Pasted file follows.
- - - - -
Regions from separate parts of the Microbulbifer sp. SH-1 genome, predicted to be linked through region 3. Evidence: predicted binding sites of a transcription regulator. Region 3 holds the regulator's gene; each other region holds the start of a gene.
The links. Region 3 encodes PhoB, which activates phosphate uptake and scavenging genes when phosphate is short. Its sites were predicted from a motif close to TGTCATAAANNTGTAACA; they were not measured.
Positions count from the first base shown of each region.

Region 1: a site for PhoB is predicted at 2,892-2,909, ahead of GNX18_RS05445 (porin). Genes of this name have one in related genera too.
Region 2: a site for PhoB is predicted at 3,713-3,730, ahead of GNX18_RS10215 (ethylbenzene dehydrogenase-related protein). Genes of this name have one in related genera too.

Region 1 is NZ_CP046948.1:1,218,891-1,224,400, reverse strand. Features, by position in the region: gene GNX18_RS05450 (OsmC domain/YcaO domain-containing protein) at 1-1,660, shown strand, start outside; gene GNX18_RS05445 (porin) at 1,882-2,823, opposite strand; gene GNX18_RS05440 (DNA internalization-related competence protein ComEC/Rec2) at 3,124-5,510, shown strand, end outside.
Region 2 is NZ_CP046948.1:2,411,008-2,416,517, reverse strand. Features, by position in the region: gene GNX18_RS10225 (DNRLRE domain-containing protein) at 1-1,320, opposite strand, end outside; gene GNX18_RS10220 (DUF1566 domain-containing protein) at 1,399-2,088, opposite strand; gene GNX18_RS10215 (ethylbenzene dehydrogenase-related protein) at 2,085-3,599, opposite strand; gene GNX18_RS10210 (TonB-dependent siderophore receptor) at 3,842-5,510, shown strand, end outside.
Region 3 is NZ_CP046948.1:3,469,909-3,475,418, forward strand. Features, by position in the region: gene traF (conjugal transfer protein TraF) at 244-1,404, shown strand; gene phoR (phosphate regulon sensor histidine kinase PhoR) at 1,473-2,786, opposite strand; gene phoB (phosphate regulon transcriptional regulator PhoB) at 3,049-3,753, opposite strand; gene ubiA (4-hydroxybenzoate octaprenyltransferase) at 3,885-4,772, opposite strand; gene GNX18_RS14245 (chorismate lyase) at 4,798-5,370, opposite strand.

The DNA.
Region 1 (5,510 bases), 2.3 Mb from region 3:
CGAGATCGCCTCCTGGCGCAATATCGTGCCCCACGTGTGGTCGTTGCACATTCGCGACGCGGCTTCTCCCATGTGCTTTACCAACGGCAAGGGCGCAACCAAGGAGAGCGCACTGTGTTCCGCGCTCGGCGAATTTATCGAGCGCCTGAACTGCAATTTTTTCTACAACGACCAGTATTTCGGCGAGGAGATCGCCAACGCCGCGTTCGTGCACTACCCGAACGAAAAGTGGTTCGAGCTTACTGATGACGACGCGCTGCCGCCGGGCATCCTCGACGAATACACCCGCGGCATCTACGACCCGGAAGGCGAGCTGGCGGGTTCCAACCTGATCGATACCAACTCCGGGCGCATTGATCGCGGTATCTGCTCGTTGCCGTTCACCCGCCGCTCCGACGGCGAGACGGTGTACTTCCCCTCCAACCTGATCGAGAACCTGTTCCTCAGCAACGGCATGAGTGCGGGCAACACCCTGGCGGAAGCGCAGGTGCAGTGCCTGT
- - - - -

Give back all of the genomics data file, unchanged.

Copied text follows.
Regions from separate parts of the Microbulbifer sp. SH-1 genome, predicted to be linked through region 3. Evidence: predicted binding sites of a transcription regulator. Region 3 holds the regulator's gene; each other region holds the start of a gene.
The links. Region 3 encodes PhoB, which activates phosphate uptake and scavenging genes when phosphate is short. Its sites were predicted from a motif close to TGTCATAAANNTGTAACA; they were not measured.
Positions count from the first base shown of each region.

Region 1: a site for PhoB is predicted at 2,892-2,909, ahead of GNX18_RS05445 (porin). Genes of this name have one in related genera too.
Region 2: a site for PhoB is predicted at 3,713-3,730, ahead of GNX18_RS10215 (ethylbenzene dehydrogenase-related protein). Genes of this name have one in related genera too.

Region 1 is NZ_CP046948.1:1,218,891-1,224,400, reverse strand. Features, by position in the region: gene GNX18_RS05450 (OsmC domain/YcaO domain-containing protein) at 1-1,660, shown strand, start outside; gene GNX18_RS05445 (porin) at 1,882-2,823, opposite strand; gene GNX18_RS05440 (DNA internalization-related competence protein ComEC/Rec2) at 3,124-5,510, shown strand, end outside.
Region 2 is NZ_CP046948.1:2,411,008-2,416,517, reverse strand. Features, by position in the region: gene GNX18_RS10225 (DNRLRE domain-containing protein) at 1-1,320, opposite strand, end outside; gene GNX18_RS10220 (DUF1566 domain-containing protein) at 1,399-2,088, opposite strand; gene GNX18_RS10215 (ethylbenzene dehydrogenase-related protein) at 2,085-3,599, opposite strand; gene GNX18_RS10210 (TonB-dependent siderophore receptor) at 3,842-5,510, shown strand, end outside.
Region 3 is NZ_CP046948.1:3,469,909-3,475,418, forward strand. Features, by position in the region: gene traF (conjugal transfer protein TraF) at 244-1,404, shown strand; gene phoR (phosphate regulon sensor histidine kinase PhoR) at 1,473-2,786, opposite strand; gene phoB (phosphate regulon transcriptional regulator PhoB) at 3,049-3,753, opposite strand; gene ubiA (4-hydroxybenzoate octaprenyltransferase) at 3,885-4,772, opposite strand; gene GNX18_RS14245 (chorismate lyase) at 4,798-5,370, opposite strand.

The DNA.
Region 1 (5,510 bases), 2.3 Mb from region 3:
CGAGATCGCCTCCTGGCGCAATATCGTGCCCCACGTGTGGTCGTTGCACATTCGCGACGCGGCTTCTCCCATGTGCTTTACCAACGGCAAGGGCGCAACCAAGGAGAGCGCACTGTGTTCCGCGCTCGGCGAATTTATCGAGCGCCTGAACTGCAATTTTTTCTACAACGACCAGTATTTCGGCGAGGAGATCGCCAACGCCGCGTTCGTGCACTACCCGAACGAAAAGTGGTTCGAGCTTACTGATGACGACGCGCTGCCGCCGGGCATCCTCGACGAATACACCCGCGGCATCTACGACCCGGAAGGCGAGCTGGCGGGTTCCAACCTGATCGATACCAACTCCGGGCGCATTGATCGCGGTATCTGCTCGTTGCCGTTCACCCGCCGCTCCGACGGCGAGACGGTGTACTTCCCCTCCAACCTGATCGAGAACCTGTTCCTCAGCAACGGCATGAGTGCGGGCAACACCCTGGCGGAAGCGCAGGTGCAGTGCCTGT